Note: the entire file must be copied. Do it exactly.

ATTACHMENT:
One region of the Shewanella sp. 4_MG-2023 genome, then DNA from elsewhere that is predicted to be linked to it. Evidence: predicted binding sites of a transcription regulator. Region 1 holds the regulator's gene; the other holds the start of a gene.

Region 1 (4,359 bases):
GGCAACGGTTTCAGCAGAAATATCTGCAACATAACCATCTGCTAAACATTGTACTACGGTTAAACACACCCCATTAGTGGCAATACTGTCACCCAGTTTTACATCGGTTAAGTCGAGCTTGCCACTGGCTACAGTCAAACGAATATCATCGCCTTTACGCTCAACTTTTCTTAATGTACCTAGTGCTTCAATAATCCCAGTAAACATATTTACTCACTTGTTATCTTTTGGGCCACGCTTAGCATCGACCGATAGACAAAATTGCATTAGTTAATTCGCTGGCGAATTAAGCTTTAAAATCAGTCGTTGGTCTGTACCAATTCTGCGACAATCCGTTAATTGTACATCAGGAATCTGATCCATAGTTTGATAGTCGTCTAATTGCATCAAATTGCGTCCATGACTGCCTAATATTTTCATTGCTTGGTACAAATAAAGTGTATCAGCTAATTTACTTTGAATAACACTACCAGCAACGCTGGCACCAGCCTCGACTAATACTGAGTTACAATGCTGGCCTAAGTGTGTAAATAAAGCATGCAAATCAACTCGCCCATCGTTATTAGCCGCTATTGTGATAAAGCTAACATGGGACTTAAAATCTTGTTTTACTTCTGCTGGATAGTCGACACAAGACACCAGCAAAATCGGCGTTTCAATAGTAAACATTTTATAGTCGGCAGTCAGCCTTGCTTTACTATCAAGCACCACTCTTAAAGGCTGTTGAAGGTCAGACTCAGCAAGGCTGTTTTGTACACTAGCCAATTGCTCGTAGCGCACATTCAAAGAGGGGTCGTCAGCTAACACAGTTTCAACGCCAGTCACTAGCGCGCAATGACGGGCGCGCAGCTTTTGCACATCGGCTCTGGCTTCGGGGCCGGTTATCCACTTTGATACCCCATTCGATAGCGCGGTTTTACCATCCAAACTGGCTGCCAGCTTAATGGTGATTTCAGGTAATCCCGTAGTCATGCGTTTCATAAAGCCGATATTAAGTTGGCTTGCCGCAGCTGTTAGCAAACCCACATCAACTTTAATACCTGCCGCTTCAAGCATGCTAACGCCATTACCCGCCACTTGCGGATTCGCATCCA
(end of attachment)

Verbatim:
One region of the Shewanella sp. 4_MG-2023 genome, then DNA from elsewhere that is predicted to be linked to it. Evidence: predicted binding sites of a transcription regulator. Region 1 holds the regulator's gene; the other holds the start of a gene.

Region 1 (4,359 bases):
GGCAACGGTTTCAGCAGAAATATCTGCAACATAACCATCTGCTAAACATTGTACTACGGTTAAACACACCCCATTAGTGGCAATACTGTCACCCAGTTTTACATCGGTTAAGTCGAGCTTGCCACTGGCTACAGTCAAACGAATATCATCGCCTTTACGCTCAACTTTTCTTAATGTACCTAGTGCTTCAATAATCCCAGTAAACATATTTACTCACTTGTTATCTTTTGGGCCACGCTTAGCATCGACCGATAGACAAAATTGCATTAGTTAATTCGCTGGCGAATTAAGCTTTAAAATCAGTCGTTGGTCTGTACCAATTCTGCGACAATCCGTTAATTGTACATCAGGAATCTGATCCATAGTTTGATAGTCGTCTAATTGCATCAAATTGCGTCCATGACTGCCTAATATTTTCATTGCTTGGTACAAATAAAGTGTATCAGCTAATTTACTTTGAATAACACTACCAGCAACGCTGGCACCAGCCTCGACTAATACTGAGTTACAATGCTGGCCTAAGTGTGTAAATAAAGCATGCAAATCAACTCGCCCATCGTTATTAGCCGCTATTGTGATAAAGCTAACATGGGACTTAAAATCTTGTTTTACTTCTGCTGGATAGTCGACACAAGACACCAGCAAAATCGGCGTTTCAATAGTAAACATTTTATAGTCGGCAGTCAGCCTTGCTTTACTATCAAGCACCACTCTTAAAGGCTGTTGAAGGTCAGACTCAGCAAGGCTGTTTTGTACACTAGCCAATTGCTCGTAGCGCACATTCAAAGAGGGGTCGTCAGCTAACACAGTTTCAACGCCAGTCACTAGCGCGCAATGACGGGCGCGCAGCTTTTGCACATCGGCTCTGGCTTCGGGGCCGGTTATCCACTTTGATACCCCATTCGATAGCGCGGTTTTACCATCCAAACTGGCTGCCAGCTTAATGGTGATTTCAGGTAATCCCGTAGTCATGCGTTTCATAAAGCCGATATTAAGTTGGCTTGCCGCAGCTGTTAGCAAACCCACATCAACTTTAATACCTGCCGCTTCAAGCATGCTAACGCCATTACCCGCCACTTGCGGATTCGCATCCA